Revising, Editing, & Proofreading for the Indie Author
Congratulations! You finished the first draft of your novel! It’s a brilliant concept, passionately crafted, and bound for the best-seller list. But you’re not done yet. Far from it. Whether you’re being traditionally published, or you’ve chosen to publish yourself, there’s a lot of work ahead. Today, I’m going to share my experience with self-publishing my debut novel, Sovereign.
When you go Indie, there’s no one to make sure your bases are covered. No agent reading it before passing it to the editor, who then prepares the book for publication. But that doesn’t mean you get a free pass. The book still needs to be revised, edited, and proofread. And I don’t mean your friend from high-school who is really good at grammar… Here’s what the process of Sovereign looked like for me.
Upon finishing my first draft, I proceeded to go through it again. I’m not keen on sending out a first draft. Chances are there are glaring mistakes, inconsistencies, overly wordy places, underdeveloped places, telling instead of showing, and dare I say *bad writing*. It’s a waste of time for them and yourself because they will likely be so distracted by your blatantly obvious mistakes that they won’t focus on the parts you actually need help with. So first order of business is going through it, reading it all the way through from start to finish fixing anything that needs fixing.
Next, I was ready to share. So I sent it to my long-time writing partner. While she had it, I continued improving my draft. By the time I had a solid third draft, I sent it to a handful of beta-readers. From beta-readers, I’m looking for anything they are willing to offer: mistakes or plot problems they notice, how they feel about my characters, places that need more clarity or development, too-wordy dialogue, etc.
As feedback continued to come in, I was continually improving my draft. Some people like to walk away from the project while it’s out for feedback, but I was just too passionate to put it down. Perhaps I should have. Alas, I simply took the notes that felt right, passed on the others, and paid special attention to anything that was brought up by more than one reader.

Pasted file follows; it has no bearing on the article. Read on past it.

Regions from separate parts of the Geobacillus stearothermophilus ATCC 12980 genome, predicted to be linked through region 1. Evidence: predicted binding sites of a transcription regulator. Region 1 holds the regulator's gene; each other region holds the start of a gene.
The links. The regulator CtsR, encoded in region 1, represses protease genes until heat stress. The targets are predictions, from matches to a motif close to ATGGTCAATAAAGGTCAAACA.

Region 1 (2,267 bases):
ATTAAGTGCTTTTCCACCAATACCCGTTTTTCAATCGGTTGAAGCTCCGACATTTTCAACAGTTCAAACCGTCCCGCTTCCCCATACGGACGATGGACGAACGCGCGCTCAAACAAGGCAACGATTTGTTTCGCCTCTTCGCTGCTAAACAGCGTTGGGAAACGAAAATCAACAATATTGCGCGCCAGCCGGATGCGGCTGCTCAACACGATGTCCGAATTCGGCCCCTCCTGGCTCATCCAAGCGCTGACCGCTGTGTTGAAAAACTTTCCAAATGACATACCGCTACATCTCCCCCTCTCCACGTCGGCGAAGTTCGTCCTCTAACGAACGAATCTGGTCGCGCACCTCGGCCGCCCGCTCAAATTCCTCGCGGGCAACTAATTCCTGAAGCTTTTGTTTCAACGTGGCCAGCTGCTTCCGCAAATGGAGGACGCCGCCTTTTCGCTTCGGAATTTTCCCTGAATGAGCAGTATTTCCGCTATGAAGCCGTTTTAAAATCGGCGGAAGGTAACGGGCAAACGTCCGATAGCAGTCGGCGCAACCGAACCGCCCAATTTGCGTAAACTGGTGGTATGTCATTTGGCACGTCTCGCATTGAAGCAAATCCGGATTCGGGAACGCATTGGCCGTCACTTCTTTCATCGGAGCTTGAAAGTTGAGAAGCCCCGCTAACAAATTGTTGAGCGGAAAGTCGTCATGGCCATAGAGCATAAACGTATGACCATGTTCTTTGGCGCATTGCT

I would often discuss notes I wasn’t sure about with my husband and one or two of the other beta-readers. I had many brainstorming sessions to work out problems with my writing partner, my husband, or my good friend and fellow Gliterary Girl, Sara Benedict, who was instrumental in getting Sovereign in top shape (especially with the characters). I had a few back and forth’s with other beta-readers, too. Different perspectives help. That doesn’t mean you have to take every piece of advice that comes in. Having a group of beta-readers is designed to help you tell your story as best you can, while still doing it your way. Weigh their opinions and do what feels right.
A Little On Beta-Readers
Beta-readers, for me, are absolutely critical to the process. When choosing readers, it’s important to select a small variety. Use people who are also writers and others who are not. Avid readers can give you great feedback, so don’t overlook them. Also, make sure to include readers of your genre if possible, as well as some who are not. A good story should transcend genre, and a good beta-reader can be helpful even if your book isn’t in their wheelhouse. Skip over family and others who will likely just tell you how great your book is. That’s not useful (although I’m sure it makes you feel good).
After all my beta-feedback was in, I’d probably done at least another two drafts worth, but it’s hard to say since it was a continual process, not really one where I was numbering drafts. So, again, I read through from start to finish to see what I had. How did it flow? Did I still notice errors or problems? If so, I addressed them. When I was confident with my start to finish, I did two things simultaneously.
First, I sent the draft back to my writing partner for proofreading. She’s an English teacher and a very seasoned author, so she catches a ton of my mistakes. Of course she was still at liberty to point out any kind of problem she saw. While she was working on that, I sent copies to two beta-readers who’d already read it and agreed to read it again. I wanted to know their perspective on the improved manuscript now that I’d addressed all of the issues that came up in the beta round.